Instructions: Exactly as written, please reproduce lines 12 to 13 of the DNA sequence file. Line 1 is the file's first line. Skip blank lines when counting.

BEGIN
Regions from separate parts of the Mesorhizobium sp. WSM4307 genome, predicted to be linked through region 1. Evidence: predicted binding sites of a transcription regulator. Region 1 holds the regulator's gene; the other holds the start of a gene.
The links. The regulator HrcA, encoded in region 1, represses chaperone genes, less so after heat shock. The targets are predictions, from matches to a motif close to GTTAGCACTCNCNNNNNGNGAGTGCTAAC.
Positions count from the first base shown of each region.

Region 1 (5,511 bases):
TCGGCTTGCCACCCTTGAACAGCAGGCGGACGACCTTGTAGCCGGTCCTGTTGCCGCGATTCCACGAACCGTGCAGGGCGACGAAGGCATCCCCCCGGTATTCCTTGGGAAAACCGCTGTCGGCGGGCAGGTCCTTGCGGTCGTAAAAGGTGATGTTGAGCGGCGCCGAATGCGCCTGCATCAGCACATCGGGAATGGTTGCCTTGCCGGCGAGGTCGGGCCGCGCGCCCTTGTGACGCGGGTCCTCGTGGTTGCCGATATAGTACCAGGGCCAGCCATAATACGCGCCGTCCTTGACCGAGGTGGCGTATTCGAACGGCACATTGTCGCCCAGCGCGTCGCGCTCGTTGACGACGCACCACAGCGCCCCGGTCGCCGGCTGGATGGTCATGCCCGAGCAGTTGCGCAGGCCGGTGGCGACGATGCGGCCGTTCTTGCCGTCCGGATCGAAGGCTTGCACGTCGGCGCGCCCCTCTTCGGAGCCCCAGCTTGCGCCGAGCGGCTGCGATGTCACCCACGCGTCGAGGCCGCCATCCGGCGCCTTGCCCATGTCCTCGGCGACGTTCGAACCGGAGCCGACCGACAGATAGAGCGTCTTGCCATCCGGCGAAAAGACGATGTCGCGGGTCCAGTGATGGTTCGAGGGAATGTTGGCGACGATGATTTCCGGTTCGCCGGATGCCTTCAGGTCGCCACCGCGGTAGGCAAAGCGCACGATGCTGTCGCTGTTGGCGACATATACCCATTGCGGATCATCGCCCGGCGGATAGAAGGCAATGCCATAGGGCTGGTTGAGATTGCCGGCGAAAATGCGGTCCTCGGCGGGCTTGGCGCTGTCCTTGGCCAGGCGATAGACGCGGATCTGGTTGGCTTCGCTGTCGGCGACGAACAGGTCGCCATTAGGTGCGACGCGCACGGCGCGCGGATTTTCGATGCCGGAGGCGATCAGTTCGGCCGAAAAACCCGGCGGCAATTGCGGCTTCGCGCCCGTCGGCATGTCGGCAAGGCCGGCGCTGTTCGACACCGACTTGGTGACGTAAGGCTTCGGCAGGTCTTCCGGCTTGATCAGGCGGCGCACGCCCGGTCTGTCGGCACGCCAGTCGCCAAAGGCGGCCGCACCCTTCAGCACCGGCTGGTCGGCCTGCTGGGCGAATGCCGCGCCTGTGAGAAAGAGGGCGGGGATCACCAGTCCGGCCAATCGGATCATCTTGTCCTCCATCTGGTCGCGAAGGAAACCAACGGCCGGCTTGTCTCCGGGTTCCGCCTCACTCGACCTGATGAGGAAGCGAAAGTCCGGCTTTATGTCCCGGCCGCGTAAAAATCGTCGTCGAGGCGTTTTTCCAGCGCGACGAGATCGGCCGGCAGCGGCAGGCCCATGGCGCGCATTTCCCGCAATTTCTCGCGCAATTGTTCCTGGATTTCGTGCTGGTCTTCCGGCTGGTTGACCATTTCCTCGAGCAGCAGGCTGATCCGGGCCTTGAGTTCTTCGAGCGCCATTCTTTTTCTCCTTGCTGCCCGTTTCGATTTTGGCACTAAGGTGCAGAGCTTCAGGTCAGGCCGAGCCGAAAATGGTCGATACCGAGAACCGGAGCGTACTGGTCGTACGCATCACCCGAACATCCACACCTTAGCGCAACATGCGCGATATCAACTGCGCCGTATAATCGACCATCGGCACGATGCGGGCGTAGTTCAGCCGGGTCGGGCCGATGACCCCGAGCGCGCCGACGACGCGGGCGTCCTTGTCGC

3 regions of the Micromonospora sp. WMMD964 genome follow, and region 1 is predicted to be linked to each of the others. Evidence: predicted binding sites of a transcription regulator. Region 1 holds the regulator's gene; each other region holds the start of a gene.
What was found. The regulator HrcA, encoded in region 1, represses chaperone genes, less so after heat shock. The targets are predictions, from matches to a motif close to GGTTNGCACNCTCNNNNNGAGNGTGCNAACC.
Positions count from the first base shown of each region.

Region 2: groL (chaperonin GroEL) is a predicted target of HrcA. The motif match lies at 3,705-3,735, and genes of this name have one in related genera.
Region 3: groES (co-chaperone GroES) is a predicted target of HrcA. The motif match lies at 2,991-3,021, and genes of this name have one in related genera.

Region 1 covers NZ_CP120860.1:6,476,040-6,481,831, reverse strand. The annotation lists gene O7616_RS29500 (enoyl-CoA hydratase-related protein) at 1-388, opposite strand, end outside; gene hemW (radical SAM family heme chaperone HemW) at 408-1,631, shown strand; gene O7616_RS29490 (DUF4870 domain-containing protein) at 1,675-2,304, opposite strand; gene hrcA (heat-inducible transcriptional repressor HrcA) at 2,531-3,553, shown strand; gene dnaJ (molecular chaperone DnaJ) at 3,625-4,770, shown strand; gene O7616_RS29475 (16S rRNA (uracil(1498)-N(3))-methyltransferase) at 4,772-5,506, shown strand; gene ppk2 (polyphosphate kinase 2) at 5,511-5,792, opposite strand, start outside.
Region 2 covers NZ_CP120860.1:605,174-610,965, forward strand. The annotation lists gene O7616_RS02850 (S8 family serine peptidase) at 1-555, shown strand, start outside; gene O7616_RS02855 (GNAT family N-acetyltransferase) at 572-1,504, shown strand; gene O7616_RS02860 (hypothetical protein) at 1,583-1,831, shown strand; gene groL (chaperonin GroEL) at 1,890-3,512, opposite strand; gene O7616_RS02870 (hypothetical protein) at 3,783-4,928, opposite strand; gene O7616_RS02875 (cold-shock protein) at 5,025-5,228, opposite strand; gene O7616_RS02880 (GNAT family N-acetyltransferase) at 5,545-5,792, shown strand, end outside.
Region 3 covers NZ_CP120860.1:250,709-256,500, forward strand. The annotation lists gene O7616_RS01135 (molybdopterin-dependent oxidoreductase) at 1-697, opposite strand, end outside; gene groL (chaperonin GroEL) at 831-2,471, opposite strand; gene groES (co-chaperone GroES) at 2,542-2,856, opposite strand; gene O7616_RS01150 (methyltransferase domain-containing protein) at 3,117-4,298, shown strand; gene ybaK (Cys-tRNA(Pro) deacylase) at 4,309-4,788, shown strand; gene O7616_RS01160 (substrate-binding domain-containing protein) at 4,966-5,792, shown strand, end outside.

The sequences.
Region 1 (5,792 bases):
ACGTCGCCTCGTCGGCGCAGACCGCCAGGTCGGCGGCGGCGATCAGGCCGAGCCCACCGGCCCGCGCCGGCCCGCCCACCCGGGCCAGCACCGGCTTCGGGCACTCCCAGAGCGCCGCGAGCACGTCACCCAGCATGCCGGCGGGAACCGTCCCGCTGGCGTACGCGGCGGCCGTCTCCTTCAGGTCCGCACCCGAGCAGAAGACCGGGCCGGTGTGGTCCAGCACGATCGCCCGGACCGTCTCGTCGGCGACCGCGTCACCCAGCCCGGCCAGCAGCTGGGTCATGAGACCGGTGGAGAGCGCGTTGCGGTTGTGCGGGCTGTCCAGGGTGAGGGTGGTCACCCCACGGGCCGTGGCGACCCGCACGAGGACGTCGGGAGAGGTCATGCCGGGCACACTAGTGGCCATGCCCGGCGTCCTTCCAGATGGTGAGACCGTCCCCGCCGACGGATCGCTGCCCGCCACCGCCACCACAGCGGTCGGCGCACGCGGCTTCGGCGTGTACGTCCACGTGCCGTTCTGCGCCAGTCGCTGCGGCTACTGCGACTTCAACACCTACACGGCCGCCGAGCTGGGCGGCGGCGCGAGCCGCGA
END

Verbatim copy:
Region 2 covers NZ_CP120860.1:605,174-610,965, forward strand. The annotation lists gene O7616_RS02850 (S8 family serine peptidase) at 1-555, shown strand, start outside; gene O7616_RS02855 (GNAT family N-acetyltransferase) at 572-1,504, shown strand; gene O7616_RS02860 (hypothetical protein) at 1,583-1,831, shown strand; gene groL (chaperonin GroEL) at 1,890-3,512, opposite strand; gene O7616_RS02870 (hypothetical protein) at 3,783-4,928, opposite strand; gene O7616_RS02875 (cold-shock protein) at 5,025-5,228, opposite strand; gene O7616_RS02880 (GNAT family N-acetyltransferase) at 5,545-5,792, shown strand, end outside.
Region 3 covers NZ_CP120860.1:250,709-256,500, forward strand. The annotation lists gene O7616_RS01135 (molybdopterin-dependent oxidoreductase) at 1-697, opposite strand, end outside; gene groL (chaperonin GroEL) at 831-2,471, opposite strand; gene groES (co-chaperone GroES) at 2,542-2,856, opposite strand; gene O7616_RS01150 (methyltransferase domain-containing protein) at 3,117-4,298, shown strand; gene ybaK (Cys-tRNA(Pro) deacylase) at 4,309-4,788, shown strand; gene O7616_RS01160 (substrate-binding domain-containing protein) at 4,966-5,792, shown strand, end outside.